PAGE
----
Help your child replace negative thoughts with strength-based ones by pointing out distortions in their thinking and strengths they could bring to bear. For example:
“Do you think those thoughts are helpful? Do you think they’re really true?”
“Those are interesting thoughts, because I see you’re actually not that way when you _____ [give examples of things the child does well and feels great about].
“Remember that math assignment where you did better than expected? That was amazing. What was different about your thinking that time?”
Talk about strengths the child has that they could bring to the situation and that would change their self-talk. For example: "Math isn’t my ability, but I know I’m persistent. I can be goal focused. I’m organized. I can stick to the task. I’m curious and I can learn new things. I can ask for help or tutoring. I know I’ll feel good when I master this. There are lots of other things I am good at, like English class, baseball, making videos, taking cars apart.”
3. Choose actions.
With Strength-Based Parenting, you can get creative with your child about how to draw on their strengths to better handle the situation, like the one above. For example, suggest that your child apply thinking from a strength angle:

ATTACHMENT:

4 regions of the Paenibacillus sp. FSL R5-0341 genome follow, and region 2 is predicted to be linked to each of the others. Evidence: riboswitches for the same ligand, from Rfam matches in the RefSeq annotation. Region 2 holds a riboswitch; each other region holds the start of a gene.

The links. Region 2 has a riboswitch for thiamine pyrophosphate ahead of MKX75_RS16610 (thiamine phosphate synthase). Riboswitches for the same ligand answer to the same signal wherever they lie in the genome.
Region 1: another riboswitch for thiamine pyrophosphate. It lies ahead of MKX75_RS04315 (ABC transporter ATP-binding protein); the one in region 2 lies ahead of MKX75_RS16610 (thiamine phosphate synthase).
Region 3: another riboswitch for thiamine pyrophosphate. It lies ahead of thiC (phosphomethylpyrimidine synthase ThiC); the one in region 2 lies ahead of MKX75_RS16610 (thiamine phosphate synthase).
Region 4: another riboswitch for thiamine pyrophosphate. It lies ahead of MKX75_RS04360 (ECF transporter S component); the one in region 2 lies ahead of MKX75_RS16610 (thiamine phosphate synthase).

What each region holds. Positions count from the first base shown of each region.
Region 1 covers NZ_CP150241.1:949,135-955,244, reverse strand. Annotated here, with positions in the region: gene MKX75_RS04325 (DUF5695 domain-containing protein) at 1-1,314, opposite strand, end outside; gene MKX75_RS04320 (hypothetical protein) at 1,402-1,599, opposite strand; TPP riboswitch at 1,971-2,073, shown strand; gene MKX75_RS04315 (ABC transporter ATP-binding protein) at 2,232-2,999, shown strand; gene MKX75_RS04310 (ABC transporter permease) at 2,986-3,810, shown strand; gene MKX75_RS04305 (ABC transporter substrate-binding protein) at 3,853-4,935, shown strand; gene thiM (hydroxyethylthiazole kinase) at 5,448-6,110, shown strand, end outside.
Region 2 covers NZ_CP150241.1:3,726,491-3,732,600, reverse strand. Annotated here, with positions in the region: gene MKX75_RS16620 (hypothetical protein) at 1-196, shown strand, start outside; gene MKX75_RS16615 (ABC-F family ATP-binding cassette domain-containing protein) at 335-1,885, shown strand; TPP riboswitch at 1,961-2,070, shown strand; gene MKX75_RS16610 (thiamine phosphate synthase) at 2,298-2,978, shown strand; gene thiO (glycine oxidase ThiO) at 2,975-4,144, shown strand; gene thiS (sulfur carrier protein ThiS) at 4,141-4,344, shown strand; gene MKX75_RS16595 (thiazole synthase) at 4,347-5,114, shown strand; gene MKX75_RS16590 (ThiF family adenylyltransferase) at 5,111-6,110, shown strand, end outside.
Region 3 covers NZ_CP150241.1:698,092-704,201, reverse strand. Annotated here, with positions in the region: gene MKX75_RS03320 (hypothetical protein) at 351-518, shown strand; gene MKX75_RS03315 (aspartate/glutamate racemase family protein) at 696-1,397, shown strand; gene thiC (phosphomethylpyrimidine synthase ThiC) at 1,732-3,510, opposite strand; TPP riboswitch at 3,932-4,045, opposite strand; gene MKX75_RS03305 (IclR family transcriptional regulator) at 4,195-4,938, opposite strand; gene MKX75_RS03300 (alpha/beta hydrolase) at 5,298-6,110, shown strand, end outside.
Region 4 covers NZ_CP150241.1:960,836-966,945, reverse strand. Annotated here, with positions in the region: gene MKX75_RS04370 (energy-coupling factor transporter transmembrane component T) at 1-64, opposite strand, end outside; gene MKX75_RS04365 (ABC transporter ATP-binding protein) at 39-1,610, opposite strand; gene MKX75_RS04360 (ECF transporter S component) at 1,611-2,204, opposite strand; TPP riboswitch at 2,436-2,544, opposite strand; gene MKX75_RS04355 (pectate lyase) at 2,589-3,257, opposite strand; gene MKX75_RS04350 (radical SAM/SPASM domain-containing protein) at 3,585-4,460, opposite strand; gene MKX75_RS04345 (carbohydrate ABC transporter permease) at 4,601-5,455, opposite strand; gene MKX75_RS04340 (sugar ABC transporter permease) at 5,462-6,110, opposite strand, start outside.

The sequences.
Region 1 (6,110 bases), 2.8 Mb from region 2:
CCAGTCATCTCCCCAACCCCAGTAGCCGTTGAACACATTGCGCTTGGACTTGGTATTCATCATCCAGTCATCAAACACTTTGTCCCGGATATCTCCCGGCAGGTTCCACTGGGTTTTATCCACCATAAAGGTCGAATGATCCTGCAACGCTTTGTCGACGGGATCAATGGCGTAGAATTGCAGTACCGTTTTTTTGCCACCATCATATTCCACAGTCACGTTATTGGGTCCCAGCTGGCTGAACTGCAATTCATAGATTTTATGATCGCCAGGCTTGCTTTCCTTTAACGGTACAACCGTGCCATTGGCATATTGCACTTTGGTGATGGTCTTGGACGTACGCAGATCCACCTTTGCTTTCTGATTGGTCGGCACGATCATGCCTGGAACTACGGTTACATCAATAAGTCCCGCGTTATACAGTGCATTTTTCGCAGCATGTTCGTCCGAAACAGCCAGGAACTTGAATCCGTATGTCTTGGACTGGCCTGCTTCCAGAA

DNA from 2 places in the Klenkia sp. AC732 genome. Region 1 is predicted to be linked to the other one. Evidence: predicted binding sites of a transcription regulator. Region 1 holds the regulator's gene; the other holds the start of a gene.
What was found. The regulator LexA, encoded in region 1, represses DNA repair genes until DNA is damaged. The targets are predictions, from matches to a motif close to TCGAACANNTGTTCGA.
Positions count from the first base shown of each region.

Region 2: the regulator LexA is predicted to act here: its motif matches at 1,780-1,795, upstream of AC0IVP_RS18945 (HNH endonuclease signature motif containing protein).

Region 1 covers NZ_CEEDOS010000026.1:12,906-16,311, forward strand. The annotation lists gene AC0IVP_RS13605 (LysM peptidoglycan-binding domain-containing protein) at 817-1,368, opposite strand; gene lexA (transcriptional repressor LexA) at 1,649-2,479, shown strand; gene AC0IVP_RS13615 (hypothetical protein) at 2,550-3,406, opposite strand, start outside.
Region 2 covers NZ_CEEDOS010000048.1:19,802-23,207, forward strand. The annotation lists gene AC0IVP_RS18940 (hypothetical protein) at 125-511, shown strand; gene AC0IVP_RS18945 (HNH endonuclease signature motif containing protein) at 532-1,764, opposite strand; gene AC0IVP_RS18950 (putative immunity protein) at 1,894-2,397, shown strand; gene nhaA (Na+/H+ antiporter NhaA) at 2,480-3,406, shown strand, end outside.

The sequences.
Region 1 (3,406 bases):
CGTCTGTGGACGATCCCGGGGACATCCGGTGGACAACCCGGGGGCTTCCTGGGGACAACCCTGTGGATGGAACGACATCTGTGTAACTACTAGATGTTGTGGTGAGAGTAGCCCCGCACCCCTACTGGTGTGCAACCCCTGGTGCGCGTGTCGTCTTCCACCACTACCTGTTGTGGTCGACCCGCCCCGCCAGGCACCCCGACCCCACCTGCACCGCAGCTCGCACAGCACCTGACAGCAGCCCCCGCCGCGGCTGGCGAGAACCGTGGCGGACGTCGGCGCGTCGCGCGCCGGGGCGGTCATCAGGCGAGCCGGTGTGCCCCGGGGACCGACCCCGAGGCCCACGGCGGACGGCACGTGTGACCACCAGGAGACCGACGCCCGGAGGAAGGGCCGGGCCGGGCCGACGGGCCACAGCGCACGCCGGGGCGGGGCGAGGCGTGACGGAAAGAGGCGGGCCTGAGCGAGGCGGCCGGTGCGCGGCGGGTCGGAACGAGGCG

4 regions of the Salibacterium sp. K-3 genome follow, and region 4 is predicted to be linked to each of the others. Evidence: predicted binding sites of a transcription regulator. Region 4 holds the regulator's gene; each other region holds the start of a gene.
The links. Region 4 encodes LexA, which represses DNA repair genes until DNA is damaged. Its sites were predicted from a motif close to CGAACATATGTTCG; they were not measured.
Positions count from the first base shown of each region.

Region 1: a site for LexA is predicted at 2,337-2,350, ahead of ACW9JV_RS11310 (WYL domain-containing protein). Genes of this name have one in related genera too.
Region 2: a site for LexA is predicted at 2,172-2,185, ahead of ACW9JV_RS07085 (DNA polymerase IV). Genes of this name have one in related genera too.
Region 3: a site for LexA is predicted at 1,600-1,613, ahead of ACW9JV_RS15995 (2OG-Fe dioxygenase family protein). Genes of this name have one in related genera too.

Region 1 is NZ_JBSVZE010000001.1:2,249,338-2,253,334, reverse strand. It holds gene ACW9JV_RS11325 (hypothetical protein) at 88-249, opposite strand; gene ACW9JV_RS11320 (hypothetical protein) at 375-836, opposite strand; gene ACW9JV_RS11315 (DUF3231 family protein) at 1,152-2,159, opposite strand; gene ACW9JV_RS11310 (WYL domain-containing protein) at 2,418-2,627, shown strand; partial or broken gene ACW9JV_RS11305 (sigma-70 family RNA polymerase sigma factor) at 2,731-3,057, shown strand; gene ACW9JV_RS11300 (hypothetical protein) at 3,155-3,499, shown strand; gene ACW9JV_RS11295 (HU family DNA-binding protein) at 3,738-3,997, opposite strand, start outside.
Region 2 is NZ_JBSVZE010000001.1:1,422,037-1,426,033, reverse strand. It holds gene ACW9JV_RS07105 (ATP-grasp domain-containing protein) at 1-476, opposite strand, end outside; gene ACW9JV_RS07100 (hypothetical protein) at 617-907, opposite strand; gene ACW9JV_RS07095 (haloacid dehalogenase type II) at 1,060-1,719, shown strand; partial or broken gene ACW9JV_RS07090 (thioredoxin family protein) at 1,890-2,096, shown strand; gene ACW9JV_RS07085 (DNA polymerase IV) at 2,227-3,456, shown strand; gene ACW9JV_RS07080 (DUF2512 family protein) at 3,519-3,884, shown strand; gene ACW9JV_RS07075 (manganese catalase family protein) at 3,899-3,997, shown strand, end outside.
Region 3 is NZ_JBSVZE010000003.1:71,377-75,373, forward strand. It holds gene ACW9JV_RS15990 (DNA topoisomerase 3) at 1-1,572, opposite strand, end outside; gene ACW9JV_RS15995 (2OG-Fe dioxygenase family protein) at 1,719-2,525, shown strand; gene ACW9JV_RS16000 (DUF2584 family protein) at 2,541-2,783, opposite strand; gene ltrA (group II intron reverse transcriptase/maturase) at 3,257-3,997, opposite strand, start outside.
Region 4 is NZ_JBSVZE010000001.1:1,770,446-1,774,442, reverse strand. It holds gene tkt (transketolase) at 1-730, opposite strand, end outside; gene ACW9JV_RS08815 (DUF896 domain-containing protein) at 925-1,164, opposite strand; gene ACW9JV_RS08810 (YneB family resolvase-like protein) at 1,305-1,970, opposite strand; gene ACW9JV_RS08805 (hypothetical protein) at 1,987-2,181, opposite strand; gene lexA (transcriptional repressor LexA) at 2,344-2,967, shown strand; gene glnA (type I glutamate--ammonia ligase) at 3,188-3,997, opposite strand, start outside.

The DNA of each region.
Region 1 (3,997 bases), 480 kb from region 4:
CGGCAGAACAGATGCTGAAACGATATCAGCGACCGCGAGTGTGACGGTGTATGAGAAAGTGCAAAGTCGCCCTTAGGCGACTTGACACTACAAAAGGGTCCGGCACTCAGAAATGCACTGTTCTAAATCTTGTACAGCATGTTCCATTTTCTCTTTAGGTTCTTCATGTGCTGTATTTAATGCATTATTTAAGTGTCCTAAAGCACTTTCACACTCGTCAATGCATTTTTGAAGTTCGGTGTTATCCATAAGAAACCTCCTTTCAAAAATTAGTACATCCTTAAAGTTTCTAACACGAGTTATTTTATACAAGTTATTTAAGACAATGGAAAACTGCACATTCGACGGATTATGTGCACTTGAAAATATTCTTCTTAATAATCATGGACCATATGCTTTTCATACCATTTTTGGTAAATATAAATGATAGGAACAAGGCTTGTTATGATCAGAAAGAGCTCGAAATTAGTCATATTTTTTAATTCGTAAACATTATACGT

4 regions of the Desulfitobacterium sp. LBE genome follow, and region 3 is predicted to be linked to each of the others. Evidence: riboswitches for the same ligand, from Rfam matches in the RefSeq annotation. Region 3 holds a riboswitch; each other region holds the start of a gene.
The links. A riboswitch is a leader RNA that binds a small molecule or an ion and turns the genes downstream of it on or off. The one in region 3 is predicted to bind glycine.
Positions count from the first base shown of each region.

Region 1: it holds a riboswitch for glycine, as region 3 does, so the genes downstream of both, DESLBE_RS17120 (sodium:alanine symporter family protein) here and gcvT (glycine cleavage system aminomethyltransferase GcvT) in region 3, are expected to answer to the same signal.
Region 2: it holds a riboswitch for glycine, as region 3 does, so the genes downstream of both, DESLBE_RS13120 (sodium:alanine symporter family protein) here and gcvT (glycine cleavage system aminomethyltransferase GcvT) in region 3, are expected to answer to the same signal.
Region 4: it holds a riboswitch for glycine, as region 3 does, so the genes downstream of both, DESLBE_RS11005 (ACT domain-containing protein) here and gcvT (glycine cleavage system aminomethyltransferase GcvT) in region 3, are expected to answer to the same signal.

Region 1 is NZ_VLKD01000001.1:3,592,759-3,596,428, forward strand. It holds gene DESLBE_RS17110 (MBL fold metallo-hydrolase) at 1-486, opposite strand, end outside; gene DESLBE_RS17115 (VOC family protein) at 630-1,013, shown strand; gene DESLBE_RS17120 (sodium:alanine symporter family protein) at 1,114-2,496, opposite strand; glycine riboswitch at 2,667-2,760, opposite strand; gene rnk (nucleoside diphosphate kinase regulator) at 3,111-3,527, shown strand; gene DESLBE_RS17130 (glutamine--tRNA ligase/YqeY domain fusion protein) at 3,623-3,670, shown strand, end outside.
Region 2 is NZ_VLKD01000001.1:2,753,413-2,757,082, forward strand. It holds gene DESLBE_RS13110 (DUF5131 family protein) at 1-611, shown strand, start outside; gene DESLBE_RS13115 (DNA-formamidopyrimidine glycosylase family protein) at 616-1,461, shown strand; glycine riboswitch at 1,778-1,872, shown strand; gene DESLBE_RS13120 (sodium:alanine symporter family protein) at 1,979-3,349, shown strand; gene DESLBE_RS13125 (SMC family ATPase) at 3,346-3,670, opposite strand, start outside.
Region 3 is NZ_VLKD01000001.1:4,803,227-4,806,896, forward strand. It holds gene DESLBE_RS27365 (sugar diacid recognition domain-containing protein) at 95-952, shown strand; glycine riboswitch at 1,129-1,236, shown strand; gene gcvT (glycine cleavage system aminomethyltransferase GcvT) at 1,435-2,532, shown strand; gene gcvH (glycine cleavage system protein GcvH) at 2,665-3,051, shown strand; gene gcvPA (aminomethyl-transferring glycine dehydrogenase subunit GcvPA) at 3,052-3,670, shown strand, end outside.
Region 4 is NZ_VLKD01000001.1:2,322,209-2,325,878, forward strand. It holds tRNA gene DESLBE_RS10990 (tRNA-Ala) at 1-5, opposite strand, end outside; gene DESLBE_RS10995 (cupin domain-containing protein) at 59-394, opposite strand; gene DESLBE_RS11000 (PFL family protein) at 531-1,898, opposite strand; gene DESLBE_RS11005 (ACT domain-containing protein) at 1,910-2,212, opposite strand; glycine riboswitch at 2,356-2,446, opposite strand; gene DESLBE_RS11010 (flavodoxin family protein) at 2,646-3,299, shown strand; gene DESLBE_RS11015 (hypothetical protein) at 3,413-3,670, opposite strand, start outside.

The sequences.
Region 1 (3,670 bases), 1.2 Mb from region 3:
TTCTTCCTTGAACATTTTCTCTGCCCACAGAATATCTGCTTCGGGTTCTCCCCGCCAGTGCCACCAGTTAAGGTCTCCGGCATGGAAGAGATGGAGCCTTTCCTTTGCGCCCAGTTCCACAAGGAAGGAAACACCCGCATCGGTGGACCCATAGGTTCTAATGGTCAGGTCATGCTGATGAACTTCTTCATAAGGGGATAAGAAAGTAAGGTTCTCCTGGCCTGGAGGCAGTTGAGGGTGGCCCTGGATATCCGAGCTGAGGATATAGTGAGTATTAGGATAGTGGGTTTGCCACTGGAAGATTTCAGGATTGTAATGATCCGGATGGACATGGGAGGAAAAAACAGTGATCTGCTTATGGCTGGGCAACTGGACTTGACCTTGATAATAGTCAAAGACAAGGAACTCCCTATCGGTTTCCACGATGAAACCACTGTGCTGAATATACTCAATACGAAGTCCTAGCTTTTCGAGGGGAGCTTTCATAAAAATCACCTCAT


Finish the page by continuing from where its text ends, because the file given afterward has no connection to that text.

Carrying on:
“English is a strong subject for you and you love it. Let’s look at some of the ways you think when you’re working on an English assignment. Let’s do your English homework tonight and I’ll set your phone to beep every 10 minutes over the next hour. Each time it beeps, stop and check in with how you were feeling and what thoughts were going through your head. Write down your thoughts and feelings on this notepad beside you. At the end of the hour, review your notes. List your feelings and thoughts in one column and add a second column where you rate whether the thoughts and feelings were helpful or harmful to your homework.”
The next night, take things a step further and try this:
“Let’s try an experiment. For the next 30 minutes, do your math the way you normally do. We’ll set the phone to beep at you every 10 minutes so you can record your thoughts and feelings. Then we’ll rate them as helpful or harmful. For the next 30 minutes after that, do your math, but try to substitute the more helpful thoughts and feelings that you have when you do your English homework. When the beeper goes off, stop and notice what you were thinking and feeling. Then look at your list from when you did your English homework and choose a more helpful thought to substitute.”
Other experiments keyed to the child’s strengths: